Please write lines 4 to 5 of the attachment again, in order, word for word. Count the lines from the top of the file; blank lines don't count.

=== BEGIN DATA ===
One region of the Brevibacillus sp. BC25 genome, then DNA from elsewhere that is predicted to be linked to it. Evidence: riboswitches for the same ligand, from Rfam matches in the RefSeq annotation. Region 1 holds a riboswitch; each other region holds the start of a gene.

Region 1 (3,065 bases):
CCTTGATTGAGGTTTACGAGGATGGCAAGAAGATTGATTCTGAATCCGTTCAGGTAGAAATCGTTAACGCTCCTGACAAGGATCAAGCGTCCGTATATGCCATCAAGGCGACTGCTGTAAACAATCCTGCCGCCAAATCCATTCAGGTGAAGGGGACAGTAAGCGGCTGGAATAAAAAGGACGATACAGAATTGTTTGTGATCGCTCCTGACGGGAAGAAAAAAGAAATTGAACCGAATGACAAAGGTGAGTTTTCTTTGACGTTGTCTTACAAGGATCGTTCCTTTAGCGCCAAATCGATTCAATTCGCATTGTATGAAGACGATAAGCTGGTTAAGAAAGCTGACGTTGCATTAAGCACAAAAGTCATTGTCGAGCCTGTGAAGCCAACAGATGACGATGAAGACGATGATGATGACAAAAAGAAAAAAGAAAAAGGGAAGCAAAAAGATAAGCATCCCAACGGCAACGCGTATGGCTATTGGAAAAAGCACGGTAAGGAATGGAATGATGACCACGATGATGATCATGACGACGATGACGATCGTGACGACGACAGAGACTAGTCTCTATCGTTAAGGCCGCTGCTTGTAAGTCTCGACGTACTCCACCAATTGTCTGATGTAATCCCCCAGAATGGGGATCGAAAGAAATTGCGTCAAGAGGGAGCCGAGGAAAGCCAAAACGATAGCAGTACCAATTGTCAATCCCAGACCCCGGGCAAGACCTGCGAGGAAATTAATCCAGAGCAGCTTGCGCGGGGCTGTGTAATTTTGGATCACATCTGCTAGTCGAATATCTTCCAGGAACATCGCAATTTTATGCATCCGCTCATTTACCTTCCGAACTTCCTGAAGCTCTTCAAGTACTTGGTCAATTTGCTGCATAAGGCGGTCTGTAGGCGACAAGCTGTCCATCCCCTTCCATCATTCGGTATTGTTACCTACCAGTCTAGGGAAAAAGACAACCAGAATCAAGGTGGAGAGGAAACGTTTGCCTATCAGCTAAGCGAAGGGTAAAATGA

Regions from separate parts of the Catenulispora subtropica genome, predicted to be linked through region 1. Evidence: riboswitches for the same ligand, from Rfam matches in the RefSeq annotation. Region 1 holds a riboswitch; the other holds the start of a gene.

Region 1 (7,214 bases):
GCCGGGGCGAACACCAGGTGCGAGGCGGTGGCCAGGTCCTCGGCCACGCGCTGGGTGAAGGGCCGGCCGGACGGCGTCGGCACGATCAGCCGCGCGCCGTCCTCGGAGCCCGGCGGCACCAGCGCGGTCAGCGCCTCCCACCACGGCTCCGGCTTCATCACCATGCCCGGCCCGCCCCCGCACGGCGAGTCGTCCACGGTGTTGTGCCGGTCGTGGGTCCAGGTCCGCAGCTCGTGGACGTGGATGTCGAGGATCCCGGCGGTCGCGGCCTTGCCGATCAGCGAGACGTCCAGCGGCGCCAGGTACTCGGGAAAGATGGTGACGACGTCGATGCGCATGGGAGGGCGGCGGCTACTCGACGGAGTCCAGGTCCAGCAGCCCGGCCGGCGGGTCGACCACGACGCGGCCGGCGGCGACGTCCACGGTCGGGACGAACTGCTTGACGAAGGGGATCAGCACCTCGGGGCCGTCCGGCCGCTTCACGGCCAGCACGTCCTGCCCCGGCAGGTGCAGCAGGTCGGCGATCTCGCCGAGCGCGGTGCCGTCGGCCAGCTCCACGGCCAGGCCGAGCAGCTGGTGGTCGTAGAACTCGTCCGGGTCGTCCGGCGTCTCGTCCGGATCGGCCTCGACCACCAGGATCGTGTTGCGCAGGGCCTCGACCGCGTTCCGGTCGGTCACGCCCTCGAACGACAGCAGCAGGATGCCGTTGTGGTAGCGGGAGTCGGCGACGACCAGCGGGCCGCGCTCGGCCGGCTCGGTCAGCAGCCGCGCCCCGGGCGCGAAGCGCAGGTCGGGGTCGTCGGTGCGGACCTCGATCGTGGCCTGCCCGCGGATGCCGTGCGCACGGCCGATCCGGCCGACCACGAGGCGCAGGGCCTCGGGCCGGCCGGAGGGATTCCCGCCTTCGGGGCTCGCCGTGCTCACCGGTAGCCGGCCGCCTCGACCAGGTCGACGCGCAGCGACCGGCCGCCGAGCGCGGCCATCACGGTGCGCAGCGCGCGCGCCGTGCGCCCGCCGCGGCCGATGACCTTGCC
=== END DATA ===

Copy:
Regions from separate parts of the Catenulispora subtropica genome, predicted to be linked through region 1. Evidence: riboswitches for the same ligand, from Rfam matches in the RefSeq annotation. Region 1 holds a riboswitch; the other holds the start of a gene.

Region 1 (7,214 bases):